The SGR boondoggle actually makes a pretty compelling case for moving forward with the proposed Independent Medicare Payment Advisory Board that many physicians (particularly in select specialties) seem to oppose.
Some doctors fear that the board would significantly redistribute reimbursement from specialists to primary care doctors, or that it would enact unpopular payment changes that physician lobbies would be powerless to stop.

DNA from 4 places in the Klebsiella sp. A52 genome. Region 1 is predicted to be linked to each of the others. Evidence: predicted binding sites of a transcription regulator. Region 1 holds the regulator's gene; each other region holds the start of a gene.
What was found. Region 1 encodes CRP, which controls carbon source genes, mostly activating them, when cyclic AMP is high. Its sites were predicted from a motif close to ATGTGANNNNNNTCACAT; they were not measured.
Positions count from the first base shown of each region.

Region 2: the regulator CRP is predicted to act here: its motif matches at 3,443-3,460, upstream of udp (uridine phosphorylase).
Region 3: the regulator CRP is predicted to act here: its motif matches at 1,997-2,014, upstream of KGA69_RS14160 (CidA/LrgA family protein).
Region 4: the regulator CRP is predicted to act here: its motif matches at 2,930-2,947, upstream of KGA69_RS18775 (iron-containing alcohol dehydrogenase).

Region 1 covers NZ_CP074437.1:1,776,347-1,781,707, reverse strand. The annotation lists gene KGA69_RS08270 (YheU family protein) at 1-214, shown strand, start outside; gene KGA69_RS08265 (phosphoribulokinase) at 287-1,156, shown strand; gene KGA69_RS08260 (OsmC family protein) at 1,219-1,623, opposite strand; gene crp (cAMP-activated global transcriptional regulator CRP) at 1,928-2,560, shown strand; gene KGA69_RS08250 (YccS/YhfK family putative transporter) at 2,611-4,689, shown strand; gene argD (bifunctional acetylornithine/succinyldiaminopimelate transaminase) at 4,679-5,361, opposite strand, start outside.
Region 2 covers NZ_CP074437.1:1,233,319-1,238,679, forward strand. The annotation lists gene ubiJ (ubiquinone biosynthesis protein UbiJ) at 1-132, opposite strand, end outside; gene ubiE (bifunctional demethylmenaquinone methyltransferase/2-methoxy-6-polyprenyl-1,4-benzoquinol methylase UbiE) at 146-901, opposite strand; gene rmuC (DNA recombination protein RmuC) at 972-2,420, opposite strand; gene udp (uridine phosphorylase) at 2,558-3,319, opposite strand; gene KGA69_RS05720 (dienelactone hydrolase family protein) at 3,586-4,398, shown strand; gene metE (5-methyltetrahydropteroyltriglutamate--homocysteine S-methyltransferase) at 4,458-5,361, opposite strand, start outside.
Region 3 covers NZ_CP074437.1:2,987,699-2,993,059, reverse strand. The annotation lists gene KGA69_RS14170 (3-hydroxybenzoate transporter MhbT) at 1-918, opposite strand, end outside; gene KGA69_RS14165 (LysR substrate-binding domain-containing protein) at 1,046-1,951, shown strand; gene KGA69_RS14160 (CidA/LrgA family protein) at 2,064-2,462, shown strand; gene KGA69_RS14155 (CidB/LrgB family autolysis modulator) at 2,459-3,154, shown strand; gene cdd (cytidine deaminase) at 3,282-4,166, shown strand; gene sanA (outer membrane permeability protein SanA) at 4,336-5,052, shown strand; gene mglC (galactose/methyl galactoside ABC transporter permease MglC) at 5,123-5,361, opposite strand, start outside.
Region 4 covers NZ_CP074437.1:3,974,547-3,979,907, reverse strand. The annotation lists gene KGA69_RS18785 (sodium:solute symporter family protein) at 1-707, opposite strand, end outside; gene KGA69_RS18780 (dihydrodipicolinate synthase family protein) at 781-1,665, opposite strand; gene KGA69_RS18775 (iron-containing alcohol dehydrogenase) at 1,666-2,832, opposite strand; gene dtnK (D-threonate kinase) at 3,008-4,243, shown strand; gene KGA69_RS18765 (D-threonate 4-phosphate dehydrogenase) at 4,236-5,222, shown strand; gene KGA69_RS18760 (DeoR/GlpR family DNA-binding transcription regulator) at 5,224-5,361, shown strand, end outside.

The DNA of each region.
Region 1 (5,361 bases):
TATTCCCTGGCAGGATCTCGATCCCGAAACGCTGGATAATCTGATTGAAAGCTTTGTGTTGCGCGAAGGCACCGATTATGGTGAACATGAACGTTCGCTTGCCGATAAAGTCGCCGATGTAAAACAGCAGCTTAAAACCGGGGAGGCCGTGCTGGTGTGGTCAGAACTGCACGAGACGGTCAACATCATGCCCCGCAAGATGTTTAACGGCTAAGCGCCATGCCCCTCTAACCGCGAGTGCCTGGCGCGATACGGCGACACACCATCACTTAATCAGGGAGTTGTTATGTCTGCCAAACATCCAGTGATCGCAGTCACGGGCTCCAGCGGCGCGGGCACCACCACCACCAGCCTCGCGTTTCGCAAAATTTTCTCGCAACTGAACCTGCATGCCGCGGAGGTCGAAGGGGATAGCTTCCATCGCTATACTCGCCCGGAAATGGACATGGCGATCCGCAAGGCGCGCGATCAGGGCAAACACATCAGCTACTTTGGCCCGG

That is a possibility, of course. But it would also have the authority to follow through with proposals for moving away from the SGR formula and even change the underlying structure of the physician reimbursement system. It could take action, for a change.
American Medical Association physicians are in Washington this week to personally encourage Senators to pass the legislation that stalled last fall. Maybe it will work and Washington can redeem itself.
But Congress has pushed the SGR problem down the road for so long that it's hard to believe that it is actually capable of solving it anymore.